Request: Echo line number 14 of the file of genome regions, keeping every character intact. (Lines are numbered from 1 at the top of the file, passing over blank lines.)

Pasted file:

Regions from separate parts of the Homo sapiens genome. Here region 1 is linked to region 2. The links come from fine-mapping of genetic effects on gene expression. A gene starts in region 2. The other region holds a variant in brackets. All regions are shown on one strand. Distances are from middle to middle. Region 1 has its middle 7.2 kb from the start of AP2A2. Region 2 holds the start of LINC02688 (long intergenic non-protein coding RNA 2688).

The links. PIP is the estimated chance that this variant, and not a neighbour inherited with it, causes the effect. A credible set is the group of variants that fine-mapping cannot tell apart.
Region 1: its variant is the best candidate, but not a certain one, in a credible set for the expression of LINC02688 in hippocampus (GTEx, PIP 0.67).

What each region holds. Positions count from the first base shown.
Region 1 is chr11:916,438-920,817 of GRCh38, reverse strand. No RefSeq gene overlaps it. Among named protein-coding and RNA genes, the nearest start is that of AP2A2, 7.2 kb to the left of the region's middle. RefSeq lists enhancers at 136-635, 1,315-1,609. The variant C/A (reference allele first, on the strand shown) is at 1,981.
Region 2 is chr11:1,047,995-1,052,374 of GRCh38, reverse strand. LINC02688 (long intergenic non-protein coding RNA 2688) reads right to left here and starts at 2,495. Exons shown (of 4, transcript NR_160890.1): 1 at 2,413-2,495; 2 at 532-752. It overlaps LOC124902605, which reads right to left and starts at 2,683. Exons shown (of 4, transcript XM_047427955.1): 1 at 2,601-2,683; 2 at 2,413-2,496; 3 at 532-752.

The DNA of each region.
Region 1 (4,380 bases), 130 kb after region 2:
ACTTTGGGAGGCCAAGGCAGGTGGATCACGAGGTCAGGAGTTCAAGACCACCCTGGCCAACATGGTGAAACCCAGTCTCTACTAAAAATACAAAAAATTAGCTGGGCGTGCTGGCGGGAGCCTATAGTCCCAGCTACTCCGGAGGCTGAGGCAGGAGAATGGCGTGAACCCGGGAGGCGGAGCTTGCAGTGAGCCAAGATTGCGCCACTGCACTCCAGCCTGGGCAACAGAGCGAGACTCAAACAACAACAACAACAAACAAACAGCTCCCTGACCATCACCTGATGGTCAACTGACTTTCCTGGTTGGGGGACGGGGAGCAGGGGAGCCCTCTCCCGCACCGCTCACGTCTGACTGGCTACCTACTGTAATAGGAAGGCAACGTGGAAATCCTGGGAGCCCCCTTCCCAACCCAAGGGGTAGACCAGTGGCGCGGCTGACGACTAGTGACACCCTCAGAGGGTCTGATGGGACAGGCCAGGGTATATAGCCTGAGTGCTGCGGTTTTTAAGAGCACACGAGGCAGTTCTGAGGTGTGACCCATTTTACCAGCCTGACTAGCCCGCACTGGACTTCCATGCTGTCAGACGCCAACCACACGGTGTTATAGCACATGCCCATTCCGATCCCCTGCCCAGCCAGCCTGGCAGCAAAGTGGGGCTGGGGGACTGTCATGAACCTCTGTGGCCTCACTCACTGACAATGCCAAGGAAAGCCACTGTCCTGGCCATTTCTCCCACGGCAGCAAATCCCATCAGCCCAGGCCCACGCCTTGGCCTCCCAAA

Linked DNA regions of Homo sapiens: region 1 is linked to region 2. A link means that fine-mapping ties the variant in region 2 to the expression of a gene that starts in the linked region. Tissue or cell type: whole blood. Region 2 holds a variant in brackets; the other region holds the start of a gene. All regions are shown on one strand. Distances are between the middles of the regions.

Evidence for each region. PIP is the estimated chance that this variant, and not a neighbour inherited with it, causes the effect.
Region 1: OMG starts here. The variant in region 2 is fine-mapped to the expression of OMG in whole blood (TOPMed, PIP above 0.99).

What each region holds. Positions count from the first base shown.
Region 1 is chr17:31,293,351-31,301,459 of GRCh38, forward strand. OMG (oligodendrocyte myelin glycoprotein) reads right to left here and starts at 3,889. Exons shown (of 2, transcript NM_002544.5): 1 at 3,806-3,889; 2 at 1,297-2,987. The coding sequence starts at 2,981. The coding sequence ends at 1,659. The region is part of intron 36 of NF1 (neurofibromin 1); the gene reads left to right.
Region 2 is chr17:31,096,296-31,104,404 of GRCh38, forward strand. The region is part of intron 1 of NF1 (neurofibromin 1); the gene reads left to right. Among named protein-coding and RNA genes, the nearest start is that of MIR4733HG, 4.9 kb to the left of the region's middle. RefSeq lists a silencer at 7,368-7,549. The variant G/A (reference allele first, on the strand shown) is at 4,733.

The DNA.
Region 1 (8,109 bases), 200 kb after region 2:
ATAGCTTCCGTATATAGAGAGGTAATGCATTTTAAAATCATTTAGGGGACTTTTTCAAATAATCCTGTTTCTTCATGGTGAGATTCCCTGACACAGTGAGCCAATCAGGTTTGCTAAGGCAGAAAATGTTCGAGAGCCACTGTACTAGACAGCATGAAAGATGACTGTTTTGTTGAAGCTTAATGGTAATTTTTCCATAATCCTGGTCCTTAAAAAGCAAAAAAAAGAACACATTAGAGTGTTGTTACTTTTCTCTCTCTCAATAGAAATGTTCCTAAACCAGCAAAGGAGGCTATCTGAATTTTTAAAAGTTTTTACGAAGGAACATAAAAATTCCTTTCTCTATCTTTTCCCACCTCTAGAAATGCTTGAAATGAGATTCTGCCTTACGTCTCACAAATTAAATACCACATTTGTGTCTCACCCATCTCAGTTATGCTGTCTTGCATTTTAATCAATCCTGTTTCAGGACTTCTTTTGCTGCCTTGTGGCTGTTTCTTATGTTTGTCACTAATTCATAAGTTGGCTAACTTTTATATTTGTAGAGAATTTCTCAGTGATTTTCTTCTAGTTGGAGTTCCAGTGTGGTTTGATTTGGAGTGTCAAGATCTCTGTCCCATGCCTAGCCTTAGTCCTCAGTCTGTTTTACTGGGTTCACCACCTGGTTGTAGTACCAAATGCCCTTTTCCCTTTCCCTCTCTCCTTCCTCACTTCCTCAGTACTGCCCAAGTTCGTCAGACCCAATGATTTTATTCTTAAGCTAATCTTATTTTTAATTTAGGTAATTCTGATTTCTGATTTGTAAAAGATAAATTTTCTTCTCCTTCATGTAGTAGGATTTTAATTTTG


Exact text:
Region 1 is chr17:31,293,351-31,301,459 of GRCh38, forward strand. OMG (oligodendrocyte myelin glycoprotein) reads right to left here and starts at 3,889. Exons shown (of 2, transcript NM_002544.5): 1 at 3,806-3,889; 2 at 1,297-2,987. The coding sequence starts at 2,981. The coding sequence ends at 1,659. The region is part of intron 36 of NF1 (neurofibromin 1); the gene reads left to right.